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New bills aim to help victims and witnesses of violent crime

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State Rep. Jehan Gordon-Booth from Peoria spoke alongside advocates Susan Stanton, left, and Aubry Stapleton.

A new bill in the General Assembly would establish new emergency response protocols, in which a crisis call to 911 would send the police and a social worker to provide mental health services.

State Rep. Jehan Gordon-Booth, D-Peoria, amended a bill Friday to establish the Co-Responder Unit pilot program in four cities in Illinois, including Peoria, East St. Louis, Springfield, and Waukegan.

Gordon-Booth said support for survivors of violent crime is what will heal communities.

“Law enforcement has to be a part of the conversation specific to public safety, but we have to center the voices of survivors of violent crime,” said Gordon-Booth.

Earlier this week, Gordon-Booth joined other Democratic lawmakers at an event to support survivors of crime. The event, organized by Crime Survivors for Safety and Justice, called for change and the addition of victim-centered trauma services but did not name any specific legislation.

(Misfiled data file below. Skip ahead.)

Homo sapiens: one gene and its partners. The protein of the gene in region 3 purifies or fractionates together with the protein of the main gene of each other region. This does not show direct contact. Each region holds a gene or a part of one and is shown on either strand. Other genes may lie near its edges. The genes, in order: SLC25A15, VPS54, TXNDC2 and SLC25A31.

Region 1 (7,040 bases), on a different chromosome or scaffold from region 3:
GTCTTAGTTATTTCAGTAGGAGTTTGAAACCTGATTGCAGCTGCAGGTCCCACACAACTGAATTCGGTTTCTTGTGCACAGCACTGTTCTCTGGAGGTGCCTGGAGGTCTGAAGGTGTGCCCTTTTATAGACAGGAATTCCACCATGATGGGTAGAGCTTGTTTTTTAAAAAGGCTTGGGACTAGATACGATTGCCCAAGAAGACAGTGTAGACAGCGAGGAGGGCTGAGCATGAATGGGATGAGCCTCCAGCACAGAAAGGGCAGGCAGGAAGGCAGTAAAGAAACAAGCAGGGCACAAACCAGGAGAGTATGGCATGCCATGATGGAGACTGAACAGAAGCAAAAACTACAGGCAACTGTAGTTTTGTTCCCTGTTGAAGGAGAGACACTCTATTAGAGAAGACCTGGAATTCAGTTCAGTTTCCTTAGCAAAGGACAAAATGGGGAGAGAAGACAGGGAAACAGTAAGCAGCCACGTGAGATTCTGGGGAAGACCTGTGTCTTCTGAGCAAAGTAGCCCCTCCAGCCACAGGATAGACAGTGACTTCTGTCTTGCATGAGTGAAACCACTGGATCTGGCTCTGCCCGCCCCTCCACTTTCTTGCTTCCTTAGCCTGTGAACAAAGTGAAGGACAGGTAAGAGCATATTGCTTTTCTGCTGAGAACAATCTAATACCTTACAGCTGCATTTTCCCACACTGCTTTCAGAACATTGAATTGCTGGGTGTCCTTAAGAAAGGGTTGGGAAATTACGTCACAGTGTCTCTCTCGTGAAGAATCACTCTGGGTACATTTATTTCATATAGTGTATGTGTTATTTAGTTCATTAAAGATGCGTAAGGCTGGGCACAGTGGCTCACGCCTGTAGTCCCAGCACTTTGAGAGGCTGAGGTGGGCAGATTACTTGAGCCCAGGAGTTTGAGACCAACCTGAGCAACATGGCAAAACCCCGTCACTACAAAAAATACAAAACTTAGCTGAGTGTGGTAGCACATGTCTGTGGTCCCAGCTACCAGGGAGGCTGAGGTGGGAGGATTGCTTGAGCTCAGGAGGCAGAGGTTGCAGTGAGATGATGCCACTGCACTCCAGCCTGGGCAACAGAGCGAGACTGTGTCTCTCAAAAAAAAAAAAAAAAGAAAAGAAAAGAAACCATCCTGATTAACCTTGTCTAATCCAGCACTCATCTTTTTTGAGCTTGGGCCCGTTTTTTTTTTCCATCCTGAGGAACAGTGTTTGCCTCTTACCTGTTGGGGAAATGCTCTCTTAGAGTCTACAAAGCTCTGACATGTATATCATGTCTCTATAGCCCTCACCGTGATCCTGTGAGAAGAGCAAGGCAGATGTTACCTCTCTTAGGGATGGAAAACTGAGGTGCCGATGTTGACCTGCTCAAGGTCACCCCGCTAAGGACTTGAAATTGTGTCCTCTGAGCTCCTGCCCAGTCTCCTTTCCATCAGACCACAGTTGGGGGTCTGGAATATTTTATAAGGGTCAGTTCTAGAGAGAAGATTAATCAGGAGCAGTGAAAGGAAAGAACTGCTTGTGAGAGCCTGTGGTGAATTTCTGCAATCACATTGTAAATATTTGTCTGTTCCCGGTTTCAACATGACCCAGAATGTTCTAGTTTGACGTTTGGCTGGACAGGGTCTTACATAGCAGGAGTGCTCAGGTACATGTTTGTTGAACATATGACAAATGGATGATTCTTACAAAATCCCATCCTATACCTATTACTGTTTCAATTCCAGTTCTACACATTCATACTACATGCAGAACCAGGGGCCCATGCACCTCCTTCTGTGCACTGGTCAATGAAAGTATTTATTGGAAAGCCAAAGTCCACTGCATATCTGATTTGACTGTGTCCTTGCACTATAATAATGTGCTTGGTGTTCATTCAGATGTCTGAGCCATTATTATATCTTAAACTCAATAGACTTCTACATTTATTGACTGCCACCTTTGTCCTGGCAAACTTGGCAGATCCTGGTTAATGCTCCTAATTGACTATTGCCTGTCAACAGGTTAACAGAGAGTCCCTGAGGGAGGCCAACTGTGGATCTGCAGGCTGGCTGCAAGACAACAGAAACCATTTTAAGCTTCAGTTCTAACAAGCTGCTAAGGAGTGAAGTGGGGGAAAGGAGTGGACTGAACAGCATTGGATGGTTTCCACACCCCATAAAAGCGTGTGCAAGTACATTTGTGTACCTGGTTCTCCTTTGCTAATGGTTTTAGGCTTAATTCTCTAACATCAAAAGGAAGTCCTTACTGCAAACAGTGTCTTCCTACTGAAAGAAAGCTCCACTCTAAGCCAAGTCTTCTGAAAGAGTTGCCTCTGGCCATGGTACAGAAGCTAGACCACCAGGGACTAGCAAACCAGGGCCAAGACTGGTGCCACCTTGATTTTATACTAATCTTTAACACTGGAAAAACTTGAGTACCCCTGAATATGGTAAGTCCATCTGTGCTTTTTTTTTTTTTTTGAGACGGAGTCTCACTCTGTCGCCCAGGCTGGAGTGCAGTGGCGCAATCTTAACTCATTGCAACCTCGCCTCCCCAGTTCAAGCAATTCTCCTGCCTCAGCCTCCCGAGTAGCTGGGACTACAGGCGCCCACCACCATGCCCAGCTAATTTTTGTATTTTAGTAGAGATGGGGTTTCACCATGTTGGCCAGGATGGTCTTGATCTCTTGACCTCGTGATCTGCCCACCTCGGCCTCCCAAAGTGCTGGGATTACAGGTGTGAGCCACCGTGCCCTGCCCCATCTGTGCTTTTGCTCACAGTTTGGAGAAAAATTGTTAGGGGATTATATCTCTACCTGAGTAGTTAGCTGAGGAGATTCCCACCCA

This bill is a part of a package introduced Friday morning. Also included in the package is a bill to increase funding for Illinois’ witness protection program, introduced by Sen. Robert Peters, D-Chicago.

“Once someone pulls that trigger–once they commit that murder–they are much more susceptible they are to do it again, if they never get caught. I don't think we should overstate or overlook the significant impact of the witness protection program,” said Gordon-Booth in support of Peters’ bill.

Peters’ bill would allocate an additional $20 million for the witness protection program and establish an anonymous tip line, which Democrats say could save lives of witnesses of crime by ensuring criminals get caught.

Gordon-Booth's stepson was killed in an act of gun violence in 2014, and the case was only solved after a witness came forward.

Other bills in the package include another bill sponsored by Peters to create a Crime Reduction Task Force, as well as a bill to establish grant funding for risk reduction community programs sponsored by Sen. Celina Villanueva, D-Chicago.

The General Assembly plans to adjourn the spring session on April 8, so lawmakers will need to move quickly for these bills to pass within the 102nd General Assembly.

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Maggie Strahan is a graduate student in the Public Affairs Reporting program at the University of Illinois.